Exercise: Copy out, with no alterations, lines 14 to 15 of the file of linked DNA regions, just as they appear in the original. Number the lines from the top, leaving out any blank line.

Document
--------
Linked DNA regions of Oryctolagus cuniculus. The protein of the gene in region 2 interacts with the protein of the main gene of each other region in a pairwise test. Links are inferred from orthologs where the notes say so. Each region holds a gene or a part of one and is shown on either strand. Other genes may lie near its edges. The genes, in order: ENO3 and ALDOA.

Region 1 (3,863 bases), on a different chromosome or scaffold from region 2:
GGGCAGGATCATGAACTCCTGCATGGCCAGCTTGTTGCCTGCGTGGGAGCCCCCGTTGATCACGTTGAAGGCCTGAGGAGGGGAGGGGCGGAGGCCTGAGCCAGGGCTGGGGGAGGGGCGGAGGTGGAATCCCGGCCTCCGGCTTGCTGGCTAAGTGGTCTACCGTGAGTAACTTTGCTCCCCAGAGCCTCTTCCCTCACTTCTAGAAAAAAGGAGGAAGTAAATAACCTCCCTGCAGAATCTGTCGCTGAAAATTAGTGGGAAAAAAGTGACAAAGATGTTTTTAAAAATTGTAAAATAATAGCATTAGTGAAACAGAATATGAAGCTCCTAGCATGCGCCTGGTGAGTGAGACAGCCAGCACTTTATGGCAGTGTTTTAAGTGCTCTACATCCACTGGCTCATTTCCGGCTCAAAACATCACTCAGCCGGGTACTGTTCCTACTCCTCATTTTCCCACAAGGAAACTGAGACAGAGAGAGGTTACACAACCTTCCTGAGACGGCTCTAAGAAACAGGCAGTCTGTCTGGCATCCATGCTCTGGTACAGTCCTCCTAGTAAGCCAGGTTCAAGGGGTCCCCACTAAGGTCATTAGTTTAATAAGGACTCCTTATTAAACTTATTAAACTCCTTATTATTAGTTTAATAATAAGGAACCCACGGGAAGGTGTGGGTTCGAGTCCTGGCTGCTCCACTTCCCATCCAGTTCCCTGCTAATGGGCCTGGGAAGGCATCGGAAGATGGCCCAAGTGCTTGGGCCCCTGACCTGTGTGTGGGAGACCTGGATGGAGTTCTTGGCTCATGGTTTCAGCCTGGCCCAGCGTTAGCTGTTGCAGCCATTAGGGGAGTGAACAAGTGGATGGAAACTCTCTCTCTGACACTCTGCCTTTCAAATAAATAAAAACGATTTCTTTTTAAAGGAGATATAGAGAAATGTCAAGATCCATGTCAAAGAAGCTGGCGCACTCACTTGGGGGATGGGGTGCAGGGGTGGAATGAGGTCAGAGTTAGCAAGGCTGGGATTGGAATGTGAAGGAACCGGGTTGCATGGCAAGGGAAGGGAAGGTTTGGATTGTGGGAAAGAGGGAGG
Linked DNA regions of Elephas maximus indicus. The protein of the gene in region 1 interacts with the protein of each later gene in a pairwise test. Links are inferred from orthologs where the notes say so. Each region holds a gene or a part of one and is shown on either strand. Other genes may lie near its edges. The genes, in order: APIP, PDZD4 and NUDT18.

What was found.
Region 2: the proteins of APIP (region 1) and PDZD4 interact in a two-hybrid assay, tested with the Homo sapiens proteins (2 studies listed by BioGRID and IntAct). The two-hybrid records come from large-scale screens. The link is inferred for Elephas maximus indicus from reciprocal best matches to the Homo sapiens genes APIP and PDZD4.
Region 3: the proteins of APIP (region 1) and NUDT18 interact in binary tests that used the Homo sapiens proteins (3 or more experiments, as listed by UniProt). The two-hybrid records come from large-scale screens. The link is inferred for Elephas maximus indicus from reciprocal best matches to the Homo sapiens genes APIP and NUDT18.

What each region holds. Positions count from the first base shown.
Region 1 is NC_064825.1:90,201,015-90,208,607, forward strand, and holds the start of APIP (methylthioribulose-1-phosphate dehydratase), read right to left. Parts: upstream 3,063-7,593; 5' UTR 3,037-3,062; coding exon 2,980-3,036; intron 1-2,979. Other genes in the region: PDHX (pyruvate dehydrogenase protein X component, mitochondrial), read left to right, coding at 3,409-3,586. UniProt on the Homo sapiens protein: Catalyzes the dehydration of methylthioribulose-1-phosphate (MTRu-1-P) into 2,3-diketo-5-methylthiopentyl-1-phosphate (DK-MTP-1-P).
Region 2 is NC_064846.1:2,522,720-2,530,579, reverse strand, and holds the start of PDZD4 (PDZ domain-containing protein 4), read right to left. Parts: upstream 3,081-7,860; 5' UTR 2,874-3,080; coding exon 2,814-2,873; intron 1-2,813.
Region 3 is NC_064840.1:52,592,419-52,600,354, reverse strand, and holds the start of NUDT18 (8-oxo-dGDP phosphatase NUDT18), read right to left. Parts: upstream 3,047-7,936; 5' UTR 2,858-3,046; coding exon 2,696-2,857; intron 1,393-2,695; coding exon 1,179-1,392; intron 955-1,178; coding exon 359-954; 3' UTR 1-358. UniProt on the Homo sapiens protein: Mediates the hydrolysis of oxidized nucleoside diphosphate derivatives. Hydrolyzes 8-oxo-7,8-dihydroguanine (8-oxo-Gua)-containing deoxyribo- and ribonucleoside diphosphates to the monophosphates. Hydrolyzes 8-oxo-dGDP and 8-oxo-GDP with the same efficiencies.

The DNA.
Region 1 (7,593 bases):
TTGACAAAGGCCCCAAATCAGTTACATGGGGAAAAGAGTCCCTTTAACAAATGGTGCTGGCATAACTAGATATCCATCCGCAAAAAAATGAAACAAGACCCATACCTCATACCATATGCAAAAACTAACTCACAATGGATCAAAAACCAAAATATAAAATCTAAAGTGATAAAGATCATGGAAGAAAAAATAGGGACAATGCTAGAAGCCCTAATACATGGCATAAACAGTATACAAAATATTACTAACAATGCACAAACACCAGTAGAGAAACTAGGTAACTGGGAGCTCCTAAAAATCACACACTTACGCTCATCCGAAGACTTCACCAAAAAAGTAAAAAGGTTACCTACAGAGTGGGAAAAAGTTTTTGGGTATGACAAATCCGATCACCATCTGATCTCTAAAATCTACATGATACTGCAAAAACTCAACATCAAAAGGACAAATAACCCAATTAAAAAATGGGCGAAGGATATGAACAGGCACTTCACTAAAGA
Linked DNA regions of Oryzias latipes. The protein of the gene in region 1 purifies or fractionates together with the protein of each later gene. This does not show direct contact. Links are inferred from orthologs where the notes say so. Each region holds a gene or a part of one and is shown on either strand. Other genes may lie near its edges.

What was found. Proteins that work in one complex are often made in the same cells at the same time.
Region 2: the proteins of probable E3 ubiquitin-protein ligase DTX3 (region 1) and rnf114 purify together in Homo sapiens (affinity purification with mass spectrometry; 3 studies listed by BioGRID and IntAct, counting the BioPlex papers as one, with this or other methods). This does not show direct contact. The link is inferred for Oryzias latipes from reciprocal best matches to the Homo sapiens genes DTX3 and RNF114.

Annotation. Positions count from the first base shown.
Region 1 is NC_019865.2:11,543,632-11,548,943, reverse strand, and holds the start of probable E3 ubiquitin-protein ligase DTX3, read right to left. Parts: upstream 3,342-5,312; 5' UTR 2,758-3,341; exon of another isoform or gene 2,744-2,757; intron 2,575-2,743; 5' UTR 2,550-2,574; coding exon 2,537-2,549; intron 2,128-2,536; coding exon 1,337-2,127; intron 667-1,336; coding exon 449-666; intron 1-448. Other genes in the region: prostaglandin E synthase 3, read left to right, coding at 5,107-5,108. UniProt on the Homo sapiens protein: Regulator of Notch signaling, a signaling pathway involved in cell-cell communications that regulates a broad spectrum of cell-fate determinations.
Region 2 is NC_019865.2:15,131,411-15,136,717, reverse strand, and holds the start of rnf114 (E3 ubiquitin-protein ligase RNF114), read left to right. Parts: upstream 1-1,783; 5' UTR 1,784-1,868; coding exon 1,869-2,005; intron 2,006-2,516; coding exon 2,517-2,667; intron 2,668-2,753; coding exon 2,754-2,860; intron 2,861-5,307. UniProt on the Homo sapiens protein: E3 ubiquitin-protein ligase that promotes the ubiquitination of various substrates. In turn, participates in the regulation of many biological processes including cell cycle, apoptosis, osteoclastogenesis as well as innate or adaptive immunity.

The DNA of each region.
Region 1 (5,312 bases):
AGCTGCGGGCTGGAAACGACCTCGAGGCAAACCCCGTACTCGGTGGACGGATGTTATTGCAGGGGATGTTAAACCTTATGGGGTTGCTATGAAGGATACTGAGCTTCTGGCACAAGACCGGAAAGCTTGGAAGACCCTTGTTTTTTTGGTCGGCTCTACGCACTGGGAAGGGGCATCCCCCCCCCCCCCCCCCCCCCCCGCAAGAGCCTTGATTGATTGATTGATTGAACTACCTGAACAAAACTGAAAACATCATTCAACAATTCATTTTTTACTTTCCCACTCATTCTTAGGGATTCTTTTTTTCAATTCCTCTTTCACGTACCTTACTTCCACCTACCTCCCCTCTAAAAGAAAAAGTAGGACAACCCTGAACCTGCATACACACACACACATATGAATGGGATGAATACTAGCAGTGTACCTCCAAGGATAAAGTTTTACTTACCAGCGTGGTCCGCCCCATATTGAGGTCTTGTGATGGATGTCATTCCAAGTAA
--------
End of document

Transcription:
TTGACAAAGGCCCCAAATCAGTTACATGGGGAAAAGAGTCCCTTTAACAAATGGTGCTGGCATAACTAGATATCCATCCGCAAAAAAATGAAACAAGACCCATACCTCATACCATATGCAAAAACTAACTCACAATGGATCAAAAACCAAAATATAAAATCTAAAGTGATAAAGATCATGGAAGAAAAAATAGGGACAATGCTAGAAGCCCTAATACATGGCATAAACAGTATACAAAATATTACTAACAATGCACAAACACCAGTAGAGAAACTAGGTAACTGGGAGCTCCTAAAAATCACACACTTACGCTCATCCGAAGACTTCACCAAAAAAGTAAAAAGGTTACCTACAGAGTGGGAAAAAGTTTTTGGGTATGACAAATCCGATCACCATCTGATCTCTAAAATCTACATGATACTGCAAAAACTCAACATCAAAAGGACAAATAACCCAATTAAAAAATGGGCGAAGGATATGAACAGGCACTTCACTAAAGA
Linked DNA regions of Oryzias latipes. The protein of the gene in region 1 purifies or fractionates together with the protein of each later gene. This does not show direct contact. Links are inferred from orthologs where the notes say so. Each region holds a gene or a part of one and is shown on either strand. Other genes may lie near its edges.